Review: Bombshell: The Hedy Lamarr Story (Dir. Alexandra Dean, 2018)

It was at the 90th Academy Awards when Frances McDormand took to the stage and declared to the seated guests, industry and world at large that women have stories to tell. One such fascinating tale belongs to Ms. Hedy Lamarr.

Alexandra Dean’s Bombshell: The Hedy Lamarr Story begins with a quote attributed to the actress: “Any girl can look glamorous, all she has to do is stand still and look stupid.” Hedy was very glamorous but far from stupid. Her beauty allegedly transforming her from an ugly duckling in youth to become the very thing she was judged solely upon. Born Hedwig Eva Maria Kiesler in Vienna, ‘Hedy’ was afforded private schooling (she particularly enjoyed chemistry) and exposed to the arts from an early age. By her own admission, she was an “enfant terrible” posing nude at 16 before developing an interest in acting. Which led to Ecstasy (1933) – a Czech film that saw her skinny dip, cavort naked lakeside and feign orgasm (the film’s rarely discussed outside of these “scandalous” moments). The Pope and Hitler denounced it, the latter not for its explicitness but rather the religious beliefs of its lead actress (the Kieslers were Jewish) – before Hedy set sail for Hollywood (she would become Lamarr courtesy of Louis B. Mayer’s wife Margaret) from London after escaping her first husband. There were six marriages in all, none particularly happy yet two resulted in children with motherhood a role she appeared to mostly enjoy.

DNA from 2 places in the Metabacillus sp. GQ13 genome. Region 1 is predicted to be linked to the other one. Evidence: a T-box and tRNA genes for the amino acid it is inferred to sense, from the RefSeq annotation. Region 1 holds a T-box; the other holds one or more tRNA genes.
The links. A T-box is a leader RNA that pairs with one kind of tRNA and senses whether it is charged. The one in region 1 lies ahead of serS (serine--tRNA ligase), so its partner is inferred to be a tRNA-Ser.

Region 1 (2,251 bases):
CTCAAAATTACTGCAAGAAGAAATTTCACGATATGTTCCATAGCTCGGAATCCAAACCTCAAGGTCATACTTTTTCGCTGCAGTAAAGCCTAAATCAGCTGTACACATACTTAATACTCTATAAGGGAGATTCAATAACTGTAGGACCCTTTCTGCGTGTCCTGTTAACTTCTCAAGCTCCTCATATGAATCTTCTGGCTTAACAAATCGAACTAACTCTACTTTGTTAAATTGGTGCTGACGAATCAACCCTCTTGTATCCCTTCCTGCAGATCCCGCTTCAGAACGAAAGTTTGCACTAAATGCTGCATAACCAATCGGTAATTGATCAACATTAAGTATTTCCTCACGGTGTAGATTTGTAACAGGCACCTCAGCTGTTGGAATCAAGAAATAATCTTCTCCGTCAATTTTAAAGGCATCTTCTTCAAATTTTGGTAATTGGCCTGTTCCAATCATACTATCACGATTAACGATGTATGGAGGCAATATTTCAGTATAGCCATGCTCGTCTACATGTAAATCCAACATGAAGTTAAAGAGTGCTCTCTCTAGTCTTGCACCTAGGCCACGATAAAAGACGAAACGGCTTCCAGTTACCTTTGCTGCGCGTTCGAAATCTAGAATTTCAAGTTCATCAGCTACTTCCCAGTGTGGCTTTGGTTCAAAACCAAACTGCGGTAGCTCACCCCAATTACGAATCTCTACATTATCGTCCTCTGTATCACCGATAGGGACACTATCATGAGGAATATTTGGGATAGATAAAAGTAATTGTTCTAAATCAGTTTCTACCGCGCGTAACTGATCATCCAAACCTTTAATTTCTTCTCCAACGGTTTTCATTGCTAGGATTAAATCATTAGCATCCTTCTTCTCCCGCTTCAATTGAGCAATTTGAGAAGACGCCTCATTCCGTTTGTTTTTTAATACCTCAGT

It was, however, her relationships with Howard Hughes and the composer George Entheil which would help sustain her love of invention (Hughes gave her access to his chemists and lab) and provide her with what Google animator Jennifer Hom, describes as a “perfect underdog crime-fighter-by-night-story.” Hedy would work all day and then, of an evening, experiment and in 1941 with Entheil, the self-proclaimed “bad boy of music”, she created a radio controlled torpedo, the 1942 patent of which could (and did, come The Cuban Missile Crisis) revolutionise the war effort. Instead, they were thanked for their time and Lamarr was directed to selling war bonds – she made $343 million’s worth. When MGM failed to provide suitable film roles she found them herself, producing The Strange Woman in 1946 and co-producing Dishonoured Lady a year later, a feat relatively unheard of, in Hollywood, outside of Dorothy Arzner and Ida Lupino.